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    We often associate Halloween with pumpkins and costumes but for cybercriminals it’s merely another avenue to exploit, steal, and trick users into giving away their personal identities. Treats are fun but we all need to be on the lookout for the sneaky and tricky ways cybercriminals slither into our computers.  Below are the TrendLabs, top 7 scariest threats that might be knocking on your door:

    1. Tailor-made ZBOT spam makes its way to employees’ mailboxes

      The Zeus botnet is well-known for e-banking attacks that target small businesses without a dedicated IT staff and only 1–2 payroll personnel; the most notorious ZBOT attack to date sent out tailor-made spam to the employees of several of these types of small companies. The spammed messages were made to look legitimate and non-malicious when, in fact, they contained Trojan spyware designed to steal information and identities.
    2. Vulnerabilities hit critical mass: Patch me if you can 

      Microsoft set a record in December 2008 of 28 patches for its OS vulnerabilities. In June 2009, the company broke that record with the release of 10 security advisories for 31 OS and other software vulnerabilities. What does this mean for users? It means that unpatched vulnerabilities can allow cybercriminals to exploit their systems. For instance, unpatched vulnerabilities in a system’s browser can allow cybercriminals to run arbitrary code if the user happens to browse through a malicious website, leaving him/her at the mercy of online predators.

    3. FAKEAV: Surrender hard-earned money for fake security 

      We’ve seen several strains of FAKEAV abound on the Web. Most employ “scareware” tactics, displaying a blue screen or bogus graphical user interfaces (GUIs) to warn users of infection. Some of the most dangerous variants, however, employ “ransomware” tactics. Users who fall victim to FAKEAV scams end up buying useless applications or may even be robbed of critical information apart from their hard-earned money. Sold at an average US$50 apiece, it is clear that big money can be made from pushing FAKEAV to users. This is why we can expect the debut of more FAKEAV in the future.

    4. Expand your circle of friends but beware of KOOBFACE malware 

      This year, we saw the emergence of the KOOBFACE botnet that specifically targeted social networking and micro-blogging site users. Facebook and Twitter, two of the top-ranking social networking/micro-blogging sites today have millions of users worldwide, making them favorite cybercriminal targets. The popularity of these sites may be unprecedented but so is the rise in number of malware targeting them. Victims of KOOBFACE variants can end up with FAKEAV infections, wrangled into being a part of the widespread KOOBFACE botnet, or owners of compromised profiles, take your pick.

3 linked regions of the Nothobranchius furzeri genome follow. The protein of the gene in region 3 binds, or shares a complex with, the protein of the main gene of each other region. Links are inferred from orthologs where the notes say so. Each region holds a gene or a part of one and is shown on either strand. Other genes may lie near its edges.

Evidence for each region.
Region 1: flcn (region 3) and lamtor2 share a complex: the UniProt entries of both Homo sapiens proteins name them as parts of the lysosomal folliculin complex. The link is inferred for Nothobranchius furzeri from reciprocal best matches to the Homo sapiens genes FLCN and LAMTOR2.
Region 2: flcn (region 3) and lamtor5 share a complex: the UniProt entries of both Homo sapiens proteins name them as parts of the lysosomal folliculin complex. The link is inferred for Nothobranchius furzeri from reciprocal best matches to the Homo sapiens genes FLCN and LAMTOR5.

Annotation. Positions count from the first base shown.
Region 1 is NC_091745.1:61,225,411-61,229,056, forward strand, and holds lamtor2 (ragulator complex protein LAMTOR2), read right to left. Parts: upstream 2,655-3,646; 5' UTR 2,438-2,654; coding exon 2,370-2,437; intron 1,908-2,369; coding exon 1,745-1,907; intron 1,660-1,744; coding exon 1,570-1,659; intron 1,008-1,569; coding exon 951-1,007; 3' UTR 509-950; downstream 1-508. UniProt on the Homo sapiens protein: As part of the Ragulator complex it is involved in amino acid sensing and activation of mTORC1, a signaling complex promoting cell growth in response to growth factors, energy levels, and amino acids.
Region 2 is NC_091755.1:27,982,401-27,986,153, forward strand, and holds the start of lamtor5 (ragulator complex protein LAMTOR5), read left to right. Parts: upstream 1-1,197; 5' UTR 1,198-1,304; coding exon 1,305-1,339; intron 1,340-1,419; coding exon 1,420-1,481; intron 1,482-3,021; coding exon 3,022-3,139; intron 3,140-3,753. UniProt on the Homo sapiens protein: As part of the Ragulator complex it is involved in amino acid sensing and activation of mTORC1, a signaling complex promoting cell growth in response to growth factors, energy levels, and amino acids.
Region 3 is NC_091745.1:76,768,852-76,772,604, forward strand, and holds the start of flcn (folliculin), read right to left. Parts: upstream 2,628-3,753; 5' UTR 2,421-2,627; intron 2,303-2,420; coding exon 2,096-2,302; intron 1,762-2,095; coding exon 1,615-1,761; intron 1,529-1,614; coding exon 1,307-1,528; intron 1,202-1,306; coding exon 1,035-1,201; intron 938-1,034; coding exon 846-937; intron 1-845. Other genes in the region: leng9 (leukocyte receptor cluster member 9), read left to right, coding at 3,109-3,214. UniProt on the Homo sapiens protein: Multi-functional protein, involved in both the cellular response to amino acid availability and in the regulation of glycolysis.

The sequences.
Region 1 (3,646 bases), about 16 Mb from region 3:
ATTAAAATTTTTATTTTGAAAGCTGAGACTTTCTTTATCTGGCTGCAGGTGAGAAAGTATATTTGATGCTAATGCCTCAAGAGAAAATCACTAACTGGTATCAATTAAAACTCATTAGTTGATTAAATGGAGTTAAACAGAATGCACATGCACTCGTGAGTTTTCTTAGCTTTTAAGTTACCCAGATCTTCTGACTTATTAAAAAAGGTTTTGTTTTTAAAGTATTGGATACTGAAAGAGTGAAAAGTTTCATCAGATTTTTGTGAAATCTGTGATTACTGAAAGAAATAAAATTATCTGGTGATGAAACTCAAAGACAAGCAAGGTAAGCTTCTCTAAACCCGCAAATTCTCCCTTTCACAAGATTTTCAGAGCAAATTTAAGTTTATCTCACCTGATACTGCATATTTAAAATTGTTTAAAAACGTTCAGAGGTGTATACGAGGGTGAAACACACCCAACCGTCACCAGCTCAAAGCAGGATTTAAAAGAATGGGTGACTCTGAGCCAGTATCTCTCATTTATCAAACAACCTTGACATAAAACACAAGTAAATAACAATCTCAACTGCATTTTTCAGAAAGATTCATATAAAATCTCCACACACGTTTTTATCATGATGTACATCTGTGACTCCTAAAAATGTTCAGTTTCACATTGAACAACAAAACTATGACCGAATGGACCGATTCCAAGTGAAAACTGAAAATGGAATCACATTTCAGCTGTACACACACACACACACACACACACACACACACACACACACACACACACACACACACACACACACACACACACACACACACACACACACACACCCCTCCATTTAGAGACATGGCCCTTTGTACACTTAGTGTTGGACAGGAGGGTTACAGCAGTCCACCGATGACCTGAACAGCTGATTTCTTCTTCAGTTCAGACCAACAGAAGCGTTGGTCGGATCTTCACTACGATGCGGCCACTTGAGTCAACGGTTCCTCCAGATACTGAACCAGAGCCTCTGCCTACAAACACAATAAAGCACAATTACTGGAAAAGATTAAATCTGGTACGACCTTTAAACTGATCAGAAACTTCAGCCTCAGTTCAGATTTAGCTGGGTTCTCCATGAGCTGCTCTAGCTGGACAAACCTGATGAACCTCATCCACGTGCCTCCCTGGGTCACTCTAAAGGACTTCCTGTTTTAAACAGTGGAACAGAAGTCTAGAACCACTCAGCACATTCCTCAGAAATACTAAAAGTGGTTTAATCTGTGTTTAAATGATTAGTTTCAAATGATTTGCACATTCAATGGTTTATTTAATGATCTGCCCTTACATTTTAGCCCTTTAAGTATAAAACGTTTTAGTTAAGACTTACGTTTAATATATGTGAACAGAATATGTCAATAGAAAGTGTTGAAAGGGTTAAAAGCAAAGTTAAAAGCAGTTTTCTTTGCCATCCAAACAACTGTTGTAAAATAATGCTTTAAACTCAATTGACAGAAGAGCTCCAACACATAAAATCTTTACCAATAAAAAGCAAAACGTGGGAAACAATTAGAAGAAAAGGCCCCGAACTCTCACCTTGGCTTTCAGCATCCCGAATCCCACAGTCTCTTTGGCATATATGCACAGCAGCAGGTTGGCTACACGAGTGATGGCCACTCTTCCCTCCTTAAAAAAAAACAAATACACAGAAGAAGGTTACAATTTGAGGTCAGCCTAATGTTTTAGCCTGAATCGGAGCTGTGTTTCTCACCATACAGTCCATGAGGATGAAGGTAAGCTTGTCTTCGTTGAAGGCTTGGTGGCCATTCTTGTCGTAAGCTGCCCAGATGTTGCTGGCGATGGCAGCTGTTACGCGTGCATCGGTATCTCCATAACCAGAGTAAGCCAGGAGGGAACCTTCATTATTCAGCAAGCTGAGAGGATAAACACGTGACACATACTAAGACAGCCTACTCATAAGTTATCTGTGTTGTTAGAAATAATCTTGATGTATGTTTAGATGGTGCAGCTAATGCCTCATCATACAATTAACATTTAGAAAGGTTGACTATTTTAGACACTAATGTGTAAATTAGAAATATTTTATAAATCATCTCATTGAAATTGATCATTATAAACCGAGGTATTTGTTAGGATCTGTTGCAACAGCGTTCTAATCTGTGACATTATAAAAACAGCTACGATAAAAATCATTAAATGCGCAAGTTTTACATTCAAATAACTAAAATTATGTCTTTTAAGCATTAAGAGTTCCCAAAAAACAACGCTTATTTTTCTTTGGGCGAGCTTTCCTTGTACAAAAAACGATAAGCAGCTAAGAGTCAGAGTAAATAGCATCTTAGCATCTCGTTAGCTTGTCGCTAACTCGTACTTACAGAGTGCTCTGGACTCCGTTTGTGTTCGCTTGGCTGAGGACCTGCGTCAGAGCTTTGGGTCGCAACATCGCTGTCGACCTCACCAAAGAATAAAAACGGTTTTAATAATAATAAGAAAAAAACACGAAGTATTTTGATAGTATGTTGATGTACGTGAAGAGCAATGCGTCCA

5. More sophisticated attacks = More victims 

      Cybercriminals continue to up the stakes as they come up with more sophisticated attacks to lure more victims into their traps. A new variant of the BEBLOH family of information stealers went well beyond logging keystrokes and sending it to a server to exploit. It stole user information and used it right away while effectively avoiding detection. The latest BEBLOH variant produces static pages that show remaining account balances and previous transactions to cover its tracks. Victims will not know they have been robbed unless they accessed the online banking site from an uninfected machine or used separate facilities such as ATMs.

    6. No system is immune from security attacks, certainly not Macs 

      The days when Mac users felt safe from today’s threat landscape are over. The recent proliferation of Mac attacks reiterates what security researchers have been saying all along—that no system is immune from security attacks, certainly not Macs. The number of Mac users continues to increase, unfortunately so does the number of cybercriminals targeting the Mac OS. Cybercriminal attacks on the growing Mac user base are becoming more and more complex, preying on the earlier belief that the OS X is malware-free.

    7. Blackhat SEO attacks climb the charts 

      Just as cybercriminals strive to make their malware-ridden pages climb to the top of search results, so has the number of documented blackhat SEO attacks. As if the usual blackhat SEO techniques were not crafty enough, cybercriminals just learned to use new nifty gadgets—Google Trends and GeoIP tracking—to increase the chances that users will click on links that direct them to specifically crafted malware-ridden pages. This kind of attack can affect anyone searching for information on the Web. All it takes to get infected is click a top-ranking search result.

    If you are concerned that your computer may have been affected by a cyber attack, try our free prevention and clean up tools, available here.





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